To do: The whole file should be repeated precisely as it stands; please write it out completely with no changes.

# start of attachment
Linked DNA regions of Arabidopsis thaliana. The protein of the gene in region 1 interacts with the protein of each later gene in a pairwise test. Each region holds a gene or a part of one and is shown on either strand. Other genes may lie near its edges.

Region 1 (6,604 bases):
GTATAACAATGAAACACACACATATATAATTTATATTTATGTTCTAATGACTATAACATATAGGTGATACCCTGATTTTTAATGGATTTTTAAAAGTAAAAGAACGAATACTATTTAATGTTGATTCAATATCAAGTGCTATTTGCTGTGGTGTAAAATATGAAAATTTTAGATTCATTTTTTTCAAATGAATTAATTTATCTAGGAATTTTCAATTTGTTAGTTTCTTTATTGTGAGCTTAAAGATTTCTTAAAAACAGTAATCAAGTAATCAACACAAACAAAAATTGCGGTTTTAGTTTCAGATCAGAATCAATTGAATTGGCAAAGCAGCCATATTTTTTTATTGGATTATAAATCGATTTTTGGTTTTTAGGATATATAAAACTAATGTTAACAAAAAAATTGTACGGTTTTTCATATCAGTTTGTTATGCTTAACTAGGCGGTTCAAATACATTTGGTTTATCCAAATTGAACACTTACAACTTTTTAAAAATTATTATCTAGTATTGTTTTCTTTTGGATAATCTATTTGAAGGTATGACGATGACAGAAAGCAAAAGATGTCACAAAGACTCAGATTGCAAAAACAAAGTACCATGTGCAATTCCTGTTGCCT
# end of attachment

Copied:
Linked DNA regions of Arabidopsis thaliana. The protein of the gene in region 1 interacts with the protein of each later gene in a pairwise test. Each region holds a gene or a part of one and is shown on either strand. Other genes may lie near its edges.

Region 1 (6,604 bases):
GTATAACAATGAAACACACACATATATAATTTATATTTATGTTCTAATGACTATAACATATAGGTGATACCCTGATTTTTAATGGATTTTTAAAAGTAAAAGAACGAATACTATTTAATGTTGATTCAATATCAAGTGCTATTTGCTGTGGTGTAAAATATGAAAATTTTAGATTCATTTTTTTCAAATGAATTAATTTATCTAGGAATTTTCAATTTGTTAGTTTCTTTATTGTGAGCTTAAAGATTTCTTAAAAACAGTAATCAAGTAATCAACACAAACAAAAATTGCGGTTTTAGTTTCAGATCAGAATCAATTGAATTGGCAAAGCAGCCATATTTTTTTATTGGATTATAAATCGATTTTTGGTTTTTAGGATATATAAAACTAATGTTAACAAAAAAATTGTACGGTTTTTCATATCAGTTTGTTATGCTTAACTAGGCGGTTCAAATACATTTGGTTTATCCAAATTGAACACTTACAACTTTTTAAAAATTATTATCTAGTATTGTTTTCTTTTGGATAATCTATTTGAAGGTATGACGATGACAGAAAGCAAAAGATGTCACAAAGACTCAGATTGCAAAAACAAAGTACCATGTGCAATTCCTGTTGCCT